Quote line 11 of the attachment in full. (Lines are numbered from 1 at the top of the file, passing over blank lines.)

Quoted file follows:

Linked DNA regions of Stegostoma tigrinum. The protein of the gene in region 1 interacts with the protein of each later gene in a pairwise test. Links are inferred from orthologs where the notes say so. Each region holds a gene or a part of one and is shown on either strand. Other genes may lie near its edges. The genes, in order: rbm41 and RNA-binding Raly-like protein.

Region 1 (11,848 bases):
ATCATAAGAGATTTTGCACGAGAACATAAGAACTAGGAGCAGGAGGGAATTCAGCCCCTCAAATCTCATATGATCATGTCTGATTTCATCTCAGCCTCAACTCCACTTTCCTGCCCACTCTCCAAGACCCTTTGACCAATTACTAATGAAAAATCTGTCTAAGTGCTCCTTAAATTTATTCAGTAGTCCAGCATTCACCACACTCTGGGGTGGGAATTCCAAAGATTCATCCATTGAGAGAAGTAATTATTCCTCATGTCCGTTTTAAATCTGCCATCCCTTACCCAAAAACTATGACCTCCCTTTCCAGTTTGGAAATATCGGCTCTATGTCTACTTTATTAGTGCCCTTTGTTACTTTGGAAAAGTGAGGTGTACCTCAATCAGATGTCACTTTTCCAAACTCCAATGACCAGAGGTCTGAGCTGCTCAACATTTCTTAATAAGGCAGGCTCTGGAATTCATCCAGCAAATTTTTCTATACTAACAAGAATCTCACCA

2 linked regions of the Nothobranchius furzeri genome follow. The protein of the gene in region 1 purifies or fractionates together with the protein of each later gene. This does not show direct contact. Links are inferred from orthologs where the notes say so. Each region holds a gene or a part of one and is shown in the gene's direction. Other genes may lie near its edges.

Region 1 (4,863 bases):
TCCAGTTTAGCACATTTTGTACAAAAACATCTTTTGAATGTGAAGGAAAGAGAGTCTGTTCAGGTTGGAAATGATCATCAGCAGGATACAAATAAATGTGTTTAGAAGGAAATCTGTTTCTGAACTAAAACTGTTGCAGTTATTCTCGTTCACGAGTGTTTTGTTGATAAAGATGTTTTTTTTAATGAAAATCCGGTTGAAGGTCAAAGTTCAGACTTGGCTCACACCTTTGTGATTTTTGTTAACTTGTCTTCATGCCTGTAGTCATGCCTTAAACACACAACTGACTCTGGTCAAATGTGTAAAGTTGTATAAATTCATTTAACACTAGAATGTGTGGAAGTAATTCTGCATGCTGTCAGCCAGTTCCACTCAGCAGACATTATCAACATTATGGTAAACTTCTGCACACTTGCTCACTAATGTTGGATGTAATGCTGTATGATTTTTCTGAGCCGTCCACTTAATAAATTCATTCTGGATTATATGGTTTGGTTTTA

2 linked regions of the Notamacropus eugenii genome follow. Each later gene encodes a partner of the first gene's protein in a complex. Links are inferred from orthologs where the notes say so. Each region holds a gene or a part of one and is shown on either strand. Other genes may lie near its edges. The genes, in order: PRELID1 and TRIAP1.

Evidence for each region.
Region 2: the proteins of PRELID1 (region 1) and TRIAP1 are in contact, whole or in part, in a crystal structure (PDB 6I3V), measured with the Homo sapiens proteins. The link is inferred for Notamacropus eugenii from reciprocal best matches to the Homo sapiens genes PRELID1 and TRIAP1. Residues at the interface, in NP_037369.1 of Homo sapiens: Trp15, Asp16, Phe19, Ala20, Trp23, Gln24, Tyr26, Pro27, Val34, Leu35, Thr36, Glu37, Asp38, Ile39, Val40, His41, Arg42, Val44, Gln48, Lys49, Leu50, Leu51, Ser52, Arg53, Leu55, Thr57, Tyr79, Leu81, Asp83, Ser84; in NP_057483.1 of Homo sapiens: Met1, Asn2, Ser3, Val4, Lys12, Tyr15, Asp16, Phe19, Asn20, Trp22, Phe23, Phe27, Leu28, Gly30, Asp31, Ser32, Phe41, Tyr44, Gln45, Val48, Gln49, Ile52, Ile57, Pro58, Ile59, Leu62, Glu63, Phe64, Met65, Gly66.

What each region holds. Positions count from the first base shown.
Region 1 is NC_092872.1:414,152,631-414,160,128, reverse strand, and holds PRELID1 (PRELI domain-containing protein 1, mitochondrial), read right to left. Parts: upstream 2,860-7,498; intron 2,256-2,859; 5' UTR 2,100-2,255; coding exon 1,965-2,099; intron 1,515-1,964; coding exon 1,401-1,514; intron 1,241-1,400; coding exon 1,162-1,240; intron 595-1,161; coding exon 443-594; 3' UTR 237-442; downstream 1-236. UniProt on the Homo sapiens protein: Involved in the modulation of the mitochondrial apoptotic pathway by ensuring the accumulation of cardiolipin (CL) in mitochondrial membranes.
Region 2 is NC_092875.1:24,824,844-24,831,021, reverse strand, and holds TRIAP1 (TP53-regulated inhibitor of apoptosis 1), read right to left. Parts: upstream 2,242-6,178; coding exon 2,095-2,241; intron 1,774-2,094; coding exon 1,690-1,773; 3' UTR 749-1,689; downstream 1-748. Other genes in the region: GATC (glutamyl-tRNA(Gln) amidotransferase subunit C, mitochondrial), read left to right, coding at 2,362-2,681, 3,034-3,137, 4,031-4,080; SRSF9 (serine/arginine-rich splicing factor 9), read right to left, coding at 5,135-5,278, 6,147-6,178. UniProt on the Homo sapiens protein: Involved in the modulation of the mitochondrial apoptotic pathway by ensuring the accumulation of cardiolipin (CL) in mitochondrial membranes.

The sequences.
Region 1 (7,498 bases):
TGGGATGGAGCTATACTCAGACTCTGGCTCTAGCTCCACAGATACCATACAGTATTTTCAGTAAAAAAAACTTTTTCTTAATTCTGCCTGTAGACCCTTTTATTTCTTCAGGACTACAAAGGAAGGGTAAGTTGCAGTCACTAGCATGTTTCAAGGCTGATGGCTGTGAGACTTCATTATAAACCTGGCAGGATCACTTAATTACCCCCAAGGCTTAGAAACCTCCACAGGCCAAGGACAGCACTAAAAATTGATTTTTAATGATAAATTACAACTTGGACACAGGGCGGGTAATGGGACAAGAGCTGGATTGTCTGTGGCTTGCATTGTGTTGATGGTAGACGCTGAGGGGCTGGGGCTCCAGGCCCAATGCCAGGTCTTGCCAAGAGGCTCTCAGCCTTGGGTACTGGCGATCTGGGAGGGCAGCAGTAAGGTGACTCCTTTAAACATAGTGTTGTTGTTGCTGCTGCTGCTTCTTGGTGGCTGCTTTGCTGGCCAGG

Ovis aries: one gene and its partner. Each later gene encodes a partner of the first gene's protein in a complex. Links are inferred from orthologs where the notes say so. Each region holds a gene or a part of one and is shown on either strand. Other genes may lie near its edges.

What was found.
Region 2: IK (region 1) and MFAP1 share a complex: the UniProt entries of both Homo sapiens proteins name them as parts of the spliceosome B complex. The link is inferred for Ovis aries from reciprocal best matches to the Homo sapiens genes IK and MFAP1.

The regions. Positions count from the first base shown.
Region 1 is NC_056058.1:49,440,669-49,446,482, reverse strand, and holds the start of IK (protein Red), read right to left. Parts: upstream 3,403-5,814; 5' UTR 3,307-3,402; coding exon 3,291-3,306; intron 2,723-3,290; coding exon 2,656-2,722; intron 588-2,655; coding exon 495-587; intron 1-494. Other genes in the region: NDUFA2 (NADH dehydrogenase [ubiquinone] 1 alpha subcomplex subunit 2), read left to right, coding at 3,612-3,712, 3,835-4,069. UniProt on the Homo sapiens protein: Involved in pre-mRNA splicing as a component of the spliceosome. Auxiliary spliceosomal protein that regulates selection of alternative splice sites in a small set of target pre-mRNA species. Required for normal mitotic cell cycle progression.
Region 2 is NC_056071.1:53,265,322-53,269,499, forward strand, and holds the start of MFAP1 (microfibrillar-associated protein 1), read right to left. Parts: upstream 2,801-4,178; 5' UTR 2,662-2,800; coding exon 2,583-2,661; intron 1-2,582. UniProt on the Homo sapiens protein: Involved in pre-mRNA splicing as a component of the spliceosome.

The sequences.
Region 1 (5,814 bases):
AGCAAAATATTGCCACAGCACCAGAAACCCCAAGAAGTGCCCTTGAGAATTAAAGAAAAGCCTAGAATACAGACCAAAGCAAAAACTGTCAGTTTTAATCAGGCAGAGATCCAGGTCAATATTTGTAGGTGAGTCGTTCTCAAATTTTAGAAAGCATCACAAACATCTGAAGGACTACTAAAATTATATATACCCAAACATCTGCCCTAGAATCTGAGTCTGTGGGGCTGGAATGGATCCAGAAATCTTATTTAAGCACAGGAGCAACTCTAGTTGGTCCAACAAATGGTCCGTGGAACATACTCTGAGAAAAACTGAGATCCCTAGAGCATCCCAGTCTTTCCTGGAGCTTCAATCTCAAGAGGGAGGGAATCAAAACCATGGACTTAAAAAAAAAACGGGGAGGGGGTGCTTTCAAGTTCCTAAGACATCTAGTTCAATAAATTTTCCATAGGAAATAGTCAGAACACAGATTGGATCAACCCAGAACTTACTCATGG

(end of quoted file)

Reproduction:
Region 1 is NC_092872.1:414,152,631-414,160,128, reverse strand, and holds PRELID1 (PRELI domain-containing protein 1, mitochondrial), read right to left. Parts: upstream 2,860-7,498; intron 2,256-2,859; 5' UTR 2,100-2,255; coding exon 1,965-2,099; intron 1,515-1,964; coding exon 1,401-1,514; intron 1,241-1,400; coding exon 1,162-1,240; intron 595-1,161; coding exon 443-594; 3' UTR 237-442; downstream 1-236. UniProt on the Homo sapiens protein: Involved in the modulation of the mitochondrial apoptotic pathway by ensuring the accumulation of cardiolipin (CL) in mitochondrial membranes.